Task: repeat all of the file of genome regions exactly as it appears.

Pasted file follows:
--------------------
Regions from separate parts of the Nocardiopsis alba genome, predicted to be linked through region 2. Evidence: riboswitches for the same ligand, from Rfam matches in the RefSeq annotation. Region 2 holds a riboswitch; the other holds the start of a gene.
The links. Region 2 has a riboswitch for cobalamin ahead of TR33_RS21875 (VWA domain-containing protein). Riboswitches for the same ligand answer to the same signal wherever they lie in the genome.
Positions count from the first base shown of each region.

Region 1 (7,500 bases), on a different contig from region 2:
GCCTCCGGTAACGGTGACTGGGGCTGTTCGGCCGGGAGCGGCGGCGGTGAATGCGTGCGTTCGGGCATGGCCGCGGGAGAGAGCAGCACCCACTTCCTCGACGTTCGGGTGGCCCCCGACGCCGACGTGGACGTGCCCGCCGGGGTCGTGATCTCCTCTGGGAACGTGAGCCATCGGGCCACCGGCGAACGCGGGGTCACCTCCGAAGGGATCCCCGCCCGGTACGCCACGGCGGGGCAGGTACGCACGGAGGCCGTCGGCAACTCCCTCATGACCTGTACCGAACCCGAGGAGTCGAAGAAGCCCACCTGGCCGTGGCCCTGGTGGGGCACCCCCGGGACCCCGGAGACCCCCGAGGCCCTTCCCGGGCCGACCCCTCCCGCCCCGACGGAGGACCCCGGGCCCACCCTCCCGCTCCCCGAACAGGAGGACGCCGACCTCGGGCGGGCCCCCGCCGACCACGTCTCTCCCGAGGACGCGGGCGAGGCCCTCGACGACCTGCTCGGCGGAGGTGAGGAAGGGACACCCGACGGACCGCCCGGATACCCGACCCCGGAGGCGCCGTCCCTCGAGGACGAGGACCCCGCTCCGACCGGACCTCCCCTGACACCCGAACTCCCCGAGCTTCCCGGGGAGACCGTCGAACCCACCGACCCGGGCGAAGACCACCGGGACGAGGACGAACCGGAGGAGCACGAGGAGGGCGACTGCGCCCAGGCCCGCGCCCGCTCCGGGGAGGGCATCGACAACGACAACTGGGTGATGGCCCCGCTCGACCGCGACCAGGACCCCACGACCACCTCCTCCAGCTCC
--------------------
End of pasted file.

Regions from separate parts of the Nocardiopsis alba genome, predicted to be linked through region 2. Evidence: riboswitches for the same ligand, from Rfam matches in the RefSeq annotation. Region 2 holds a riboswitch; the other holds the start of a gene.
The links. Region 2 has a riboswitch for cobalamin ahead of TR33_RS21875 (VWA domain-containing protein). Riboswitches for the same ligand answer to the same signal wherever they lie in the genome.
Positions count from the first base shown of each region.

Region 1 (7,500 bases), on a different contig from region 2:
GCCTCCGGTAACGGTGACTGGGGCTGTTCGGCCGGGAGCGGCGGCGGTGAATGCGTGCGTTCGGGCATGGCCGCGGGAGAGAGCAGCACCCACTTCCTCGACGTTCGGGTGGCCCCCGACGCCGACGTGGACGTGCCCGCCGGGGTCGTGATCTCCTCTGGGAACGTGAGCCATCGGGCCACCGGCGAACGCGGGGTCACCTCCGAAGGGATCCCCGCCCGGTACGCCACGGCGGGGCAGGTACGCACGGAGGCCGTCGGCAACTCCCTCATGACCTGTACCGAACCCGAGGAGTCGAAGAAGCCCACCTGGCCGTGGCCCTGGTGGGGCACCCCCGGGACCCCGGAGACCCCCGAGGCCCTTCCCGGGCCGACCCCTCCCGCCCCGACGGAGGACCCCGGGCCCACCCTCCCGCTCCCCGAACAGGAGGACGCCGACCTCGGGCGGGCCCCCGCCGACCACGTCTCTCCCGAGGACGCGGGCGAGGCCCTCGACGACCTGCTCGGCGGAGGTGAGGAAGGGACACCCGACGGACCGCCCGGATACCCGACCCCGGAGGCGCCGTCCCTCGAGGACGAGGACCCCGCTCCGACCGGACCTCCCCTGACACCCGAACTCCCCGAGCTTCCCGGGGAGACCGTCGAACCCACCGACCCGGGCGAAGACCACCGGGACGAGGACGAACCGGAGGAGCACGAGGAGGGCGACTGCGCCCAGGCCCGCGCCCGCTCCGGGGAGGGCATCGACAACGACAACTGGGTGATGGCCCCGCTCGACCGCGACCAGGACCCCACGACCACCTCCTCCAGCTCC